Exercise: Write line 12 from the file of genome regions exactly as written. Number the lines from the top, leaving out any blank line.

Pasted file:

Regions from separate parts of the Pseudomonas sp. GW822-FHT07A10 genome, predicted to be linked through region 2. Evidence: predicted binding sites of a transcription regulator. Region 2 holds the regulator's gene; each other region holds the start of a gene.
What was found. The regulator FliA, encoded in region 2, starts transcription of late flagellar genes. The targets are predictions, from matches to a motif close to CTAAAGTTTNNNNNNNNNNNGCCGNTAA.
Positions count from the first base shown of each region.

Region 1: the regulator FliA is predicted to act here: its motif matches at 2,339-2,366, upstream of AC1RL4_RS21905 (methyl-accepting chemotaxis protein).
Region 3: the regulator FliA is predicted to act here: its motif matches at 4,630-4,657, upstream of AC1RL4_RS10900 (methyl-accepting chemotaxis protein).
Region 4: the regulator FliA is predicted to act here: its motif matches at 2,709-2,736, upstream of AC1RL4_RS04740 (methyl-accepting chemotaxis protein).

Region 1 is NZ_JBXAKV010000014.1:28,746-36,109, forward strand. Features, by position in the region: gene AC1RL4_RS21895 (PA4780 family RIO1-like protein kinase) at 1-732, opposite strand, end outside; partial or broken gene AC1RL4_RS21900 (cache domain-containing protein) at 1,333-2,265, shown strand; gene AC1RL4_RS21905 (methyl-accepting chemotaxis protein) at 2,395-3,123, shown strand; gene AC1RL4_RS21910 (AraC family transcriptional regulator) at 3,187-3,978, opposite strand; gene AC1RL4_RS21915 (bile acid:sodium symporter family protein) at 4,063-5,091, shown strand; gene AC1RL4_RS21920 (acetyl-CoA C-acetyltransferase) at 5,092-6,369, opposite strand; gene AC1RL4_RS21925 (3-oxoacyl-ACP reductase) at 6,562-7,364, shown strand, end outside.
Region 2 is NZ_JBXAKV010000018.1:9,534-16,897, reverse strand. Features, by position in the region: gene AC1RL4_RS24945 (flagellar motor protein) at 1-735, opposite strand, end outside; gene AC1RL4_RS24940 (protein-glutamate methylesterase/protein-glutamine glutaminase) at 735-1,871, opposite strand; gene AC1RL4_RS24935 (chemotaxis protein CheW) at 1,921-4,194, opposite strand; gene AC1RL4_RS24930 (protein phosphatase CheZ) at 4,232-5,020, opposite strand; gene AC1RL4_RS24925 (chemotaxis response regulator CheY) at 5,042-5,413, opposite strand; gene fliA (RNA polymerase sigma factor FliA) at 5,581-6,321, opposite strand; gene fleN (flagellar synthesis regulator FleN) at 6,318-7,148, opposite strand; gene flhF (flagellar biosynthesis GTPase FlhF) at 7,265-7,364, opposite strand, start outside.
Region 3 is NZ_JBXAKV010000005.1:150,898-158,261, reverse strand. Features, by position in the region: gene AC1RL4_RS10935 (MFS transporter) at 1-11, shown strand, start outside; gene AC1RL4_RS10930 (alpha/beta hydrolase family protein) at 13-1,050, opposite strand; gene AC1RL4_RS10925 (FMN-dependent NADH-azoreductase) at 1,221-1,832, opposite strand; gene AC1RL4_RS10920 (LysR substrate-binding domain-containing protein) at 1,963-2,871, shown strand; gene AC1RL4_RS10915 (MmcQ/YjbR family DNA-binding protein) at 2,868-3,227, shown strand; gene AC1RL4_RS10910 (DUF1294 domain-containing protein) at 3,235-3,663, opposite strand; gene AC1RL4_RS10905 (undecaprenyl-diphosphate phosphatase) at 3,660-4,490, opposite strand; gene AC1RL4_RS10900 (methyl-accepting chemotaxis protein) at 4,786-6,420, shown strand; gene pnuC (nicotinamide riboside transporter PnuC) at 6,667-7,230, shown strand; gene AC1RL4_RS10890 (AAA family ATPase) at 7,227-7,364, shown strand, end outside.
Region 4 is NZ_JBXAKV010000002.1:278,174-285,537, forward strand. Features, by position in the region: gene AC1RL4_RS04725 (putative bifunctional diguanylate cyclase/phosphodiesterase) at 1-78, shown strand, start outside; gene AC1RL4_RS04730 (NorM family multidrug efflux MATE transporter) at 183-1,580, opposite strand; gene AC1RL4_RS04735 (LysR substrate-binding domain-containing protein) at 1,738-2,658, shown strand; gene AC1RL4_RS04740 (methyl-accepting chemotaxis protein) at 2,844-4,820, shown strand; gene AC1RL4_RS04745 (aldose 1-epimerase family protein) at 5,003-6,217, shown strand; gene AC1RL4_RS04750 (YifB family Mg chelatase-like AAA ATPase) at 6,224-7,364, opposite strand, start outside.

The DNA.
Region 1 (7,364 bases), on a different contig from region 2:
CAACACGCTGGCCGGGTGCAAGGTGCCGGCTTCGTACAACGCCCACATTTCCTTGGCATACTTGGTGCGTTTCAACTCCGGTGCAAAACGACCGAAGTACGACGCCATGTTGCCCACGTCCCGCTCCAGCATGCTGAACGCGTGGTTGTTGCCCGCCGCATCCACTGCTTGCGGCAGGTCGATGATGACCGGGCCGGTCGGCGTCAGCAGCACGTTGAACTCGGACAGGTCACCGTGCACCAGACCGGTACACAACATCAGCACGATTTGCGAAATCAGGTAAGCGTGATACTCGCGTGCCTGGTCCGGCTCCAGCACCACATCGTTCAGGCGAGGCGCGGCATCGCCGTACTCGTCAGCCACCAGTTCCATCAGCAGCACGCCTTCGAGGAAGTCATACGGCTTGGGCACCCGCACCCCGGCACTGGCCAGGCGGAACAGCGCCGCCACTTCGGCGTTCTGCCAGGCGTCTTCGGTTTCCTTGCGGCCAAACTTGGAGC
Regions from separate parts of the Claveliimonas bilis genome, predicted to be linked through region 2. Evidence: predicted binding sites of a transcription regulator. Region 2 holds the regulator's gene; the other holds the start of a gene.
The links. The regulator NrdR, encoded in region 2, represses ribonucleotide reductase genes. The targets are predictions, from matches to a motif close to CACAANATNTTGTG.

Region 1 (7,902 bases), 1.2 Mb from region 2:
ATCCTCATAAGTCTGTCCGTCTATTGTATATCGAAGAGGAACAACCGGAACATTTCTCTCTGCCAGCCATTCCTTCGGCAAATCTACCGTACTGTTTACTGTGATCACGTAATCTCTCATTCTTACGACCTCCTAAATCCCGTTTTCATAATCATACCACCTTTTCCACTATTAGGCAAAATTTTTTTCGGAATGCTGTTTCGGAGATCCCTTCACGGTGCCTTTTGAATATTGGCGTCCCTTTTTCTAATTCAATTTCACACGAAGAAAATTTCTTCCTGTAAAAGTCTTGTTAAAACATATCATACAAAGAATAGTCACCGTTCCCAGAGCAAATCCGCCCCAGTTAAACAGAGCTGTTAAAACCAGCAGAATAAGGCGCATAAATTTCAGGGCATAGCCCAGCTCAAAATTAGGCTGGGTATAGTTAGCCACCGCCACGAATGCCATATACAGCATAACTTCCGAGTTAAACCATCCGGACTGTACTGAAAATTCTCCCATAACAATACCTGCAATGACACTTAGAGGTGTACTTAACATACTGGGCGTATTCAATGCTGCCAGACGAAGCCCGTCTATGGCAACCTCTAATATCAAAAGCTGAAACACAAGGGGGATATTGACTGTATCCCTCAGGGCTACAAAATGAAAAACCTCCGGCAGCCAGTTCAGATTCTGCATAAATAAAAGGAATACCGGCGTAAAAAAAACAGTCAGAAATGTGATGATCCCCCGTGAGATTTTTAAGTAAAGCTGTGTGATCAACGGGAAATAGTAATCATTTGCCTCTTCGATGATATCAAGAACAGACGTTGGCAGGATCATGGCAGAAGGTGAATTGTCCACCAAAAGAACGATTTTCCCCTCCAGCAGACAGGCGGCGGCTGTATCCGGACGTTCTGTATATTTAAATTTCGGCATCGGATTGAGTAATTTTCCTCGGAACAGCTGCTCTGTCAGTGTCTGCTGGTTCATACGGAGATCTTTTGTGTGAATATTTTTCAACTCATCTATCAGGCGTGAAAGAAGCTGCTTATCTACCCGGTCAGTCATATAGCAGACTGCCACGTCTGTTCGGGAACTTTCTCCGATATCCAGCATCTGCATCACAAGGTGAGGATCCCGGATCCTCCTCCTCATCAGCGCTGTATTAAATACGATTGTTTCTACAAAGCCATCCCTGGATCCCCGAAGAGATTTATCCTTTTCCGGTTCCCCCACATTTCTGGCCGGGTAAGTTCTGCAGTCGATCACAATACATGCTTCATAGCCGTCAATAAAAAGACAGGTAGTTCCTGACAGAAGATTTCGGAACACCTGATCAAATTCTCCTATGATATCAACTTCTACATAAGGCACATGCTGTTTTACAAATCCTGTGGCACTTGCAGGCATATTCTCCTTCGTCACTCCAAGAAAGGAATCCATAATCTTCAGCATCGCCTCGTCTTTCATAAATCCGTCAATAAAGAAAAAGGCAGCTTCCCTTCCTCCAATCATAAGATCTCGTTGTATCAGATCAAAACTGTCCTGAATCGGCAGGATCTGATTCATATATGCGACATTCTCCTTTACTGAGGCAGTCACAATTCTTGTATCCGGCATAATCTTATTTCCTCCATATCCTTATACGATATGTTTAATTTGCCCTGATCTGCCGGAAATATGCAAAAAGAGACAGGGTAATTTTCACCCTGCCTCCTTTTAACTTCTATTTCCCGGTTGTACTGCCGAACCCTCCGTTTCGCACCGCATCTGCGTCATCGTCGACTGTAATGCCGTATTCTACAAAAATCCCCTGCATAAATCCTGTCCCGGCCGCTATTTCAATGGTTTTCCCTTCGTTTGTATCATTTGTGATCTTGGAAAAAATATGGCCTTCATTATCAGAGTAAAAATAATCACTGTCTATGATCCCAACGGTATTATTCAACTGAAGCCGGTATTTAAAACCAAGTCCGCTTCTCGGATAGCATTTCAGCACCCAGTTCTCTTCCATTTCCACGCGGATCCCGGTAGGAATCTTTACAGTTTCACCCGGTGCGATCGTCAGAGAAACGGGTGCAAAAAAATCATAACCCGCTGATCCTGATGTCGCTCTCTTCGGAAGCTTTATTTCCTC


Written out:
Region 1 (7,364 bases), on a different contig from region 2: